- Systems: RF should be built inside the organisation. It should be managed by finance instead of IT. Around 80% of all organisations continue to use Excel for RF, but Excel is prone to mistakes and can be one of the reasons why a rolling forecast is still not successful.
- Process: Good quality RF should be driver-based and should be backed by clear assumptions. Processes should be quick, flexible and allow for collaboration while minimising non-value adding activities.
- Design: Depending on systems and processes, the frequency can vary in different industries. Based on the Hackett Group research, the airline industry is rolling 2 quarters per month whereas the semiconductors industry is rolling 2 quarters twice per quarter.
- Integration: The integration of different processes of the company through drivers and through the system can be possible only when different business partners participate in implementing RF. Both top-down and bottom-up processes should be aligned for successful integration.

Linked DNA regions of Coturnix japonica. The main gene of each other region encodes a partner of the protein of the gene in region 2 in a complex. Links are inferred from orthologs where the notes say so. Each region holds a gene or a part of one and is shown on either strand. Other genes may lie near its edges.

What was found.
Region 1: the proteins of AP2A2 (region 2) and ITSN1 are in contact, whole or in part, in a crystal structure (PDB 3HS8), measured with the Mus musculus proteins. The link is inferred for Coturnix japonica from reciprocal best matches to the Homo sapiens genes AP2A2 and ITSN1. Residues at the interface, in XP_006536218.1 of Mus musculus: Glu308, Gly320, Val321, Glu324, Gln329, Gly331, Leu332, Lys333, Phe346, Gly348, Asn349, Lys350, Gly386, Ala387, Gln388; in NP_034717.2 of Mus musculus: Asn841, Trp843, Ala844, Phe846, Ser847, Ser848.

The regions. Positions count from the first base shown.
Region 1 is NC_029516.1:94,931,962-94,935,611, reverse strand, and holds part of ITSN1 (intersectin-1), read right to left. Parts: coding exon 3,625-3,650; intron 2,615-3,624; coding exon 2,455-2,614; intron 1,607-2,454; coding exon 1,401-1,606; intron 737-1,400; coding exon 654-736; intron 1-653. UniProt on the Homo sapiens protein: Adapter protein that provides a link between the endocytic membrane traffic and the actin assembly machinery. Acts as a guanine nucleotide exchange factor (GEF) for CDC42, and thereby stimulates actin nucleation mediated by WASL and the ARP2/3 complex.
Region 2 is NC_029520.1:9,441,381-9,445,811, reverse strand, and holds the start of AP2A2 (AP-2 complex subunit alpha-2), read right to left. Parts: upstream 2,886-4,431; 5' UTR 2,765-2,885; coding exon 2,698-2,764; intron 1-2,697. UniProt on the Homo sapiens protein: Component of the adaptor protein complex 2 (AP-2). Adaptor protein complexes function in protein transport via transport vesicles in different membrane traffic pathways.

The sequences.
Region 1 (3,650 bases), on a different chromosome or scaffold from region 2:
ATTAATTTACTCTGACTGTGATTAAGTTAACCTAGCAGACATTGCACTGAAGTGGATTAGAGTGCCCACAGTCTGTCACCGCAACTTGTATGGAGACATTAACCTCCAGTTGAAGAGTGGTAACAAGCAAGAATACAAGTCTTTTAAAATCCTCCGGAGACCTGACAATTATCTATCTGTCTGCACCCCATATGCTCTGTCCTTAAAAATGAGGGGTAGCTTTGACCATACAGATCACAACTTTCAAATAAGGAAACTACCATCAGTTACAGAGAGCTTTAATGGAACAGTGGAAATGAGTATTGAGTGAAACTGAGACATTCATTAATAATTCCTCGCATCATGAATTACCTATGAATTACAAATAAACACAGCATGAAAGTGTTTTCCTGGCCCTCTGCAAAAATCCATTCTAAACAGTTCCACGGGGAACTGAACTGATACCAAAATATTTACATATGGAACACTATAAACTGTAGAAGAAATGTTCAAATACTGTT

- Participation: The forecasting process involves many different people; both finance and non-finance professionals. It is up to FP&A practitioners to be business partners and teach non-finance colleagues what drivers and systems to use. There is a gap between strategy and execution at many organisations. Involving many departments in the planning process can help to overcome this problem. However, while participation is important, FP&A professionals must also make sure that the process does not become too crowded.
After the discussion of the abovementioned factors, Darrel Edon, CFO at Gourmet Gulf, presented insights from his professional experience. Previously, Darrel worked at Alhokair Retail and Premier Foods. At the FP&A Board meeting, he described the challenges he faced while moving from traditional budgeting to rolling forecast. For example, he encountered resistance from management and experienced a lack of proper tools and the right people.
According to Darrel, when companies decide to start using rolling forecasts, they face a few additional challenges. Rolling forecasts can cost time and money if the forecast process is not automated. Relying on accountants will just increase their workload if they are doing constant forecasting like a number-crunching exercise without any business value.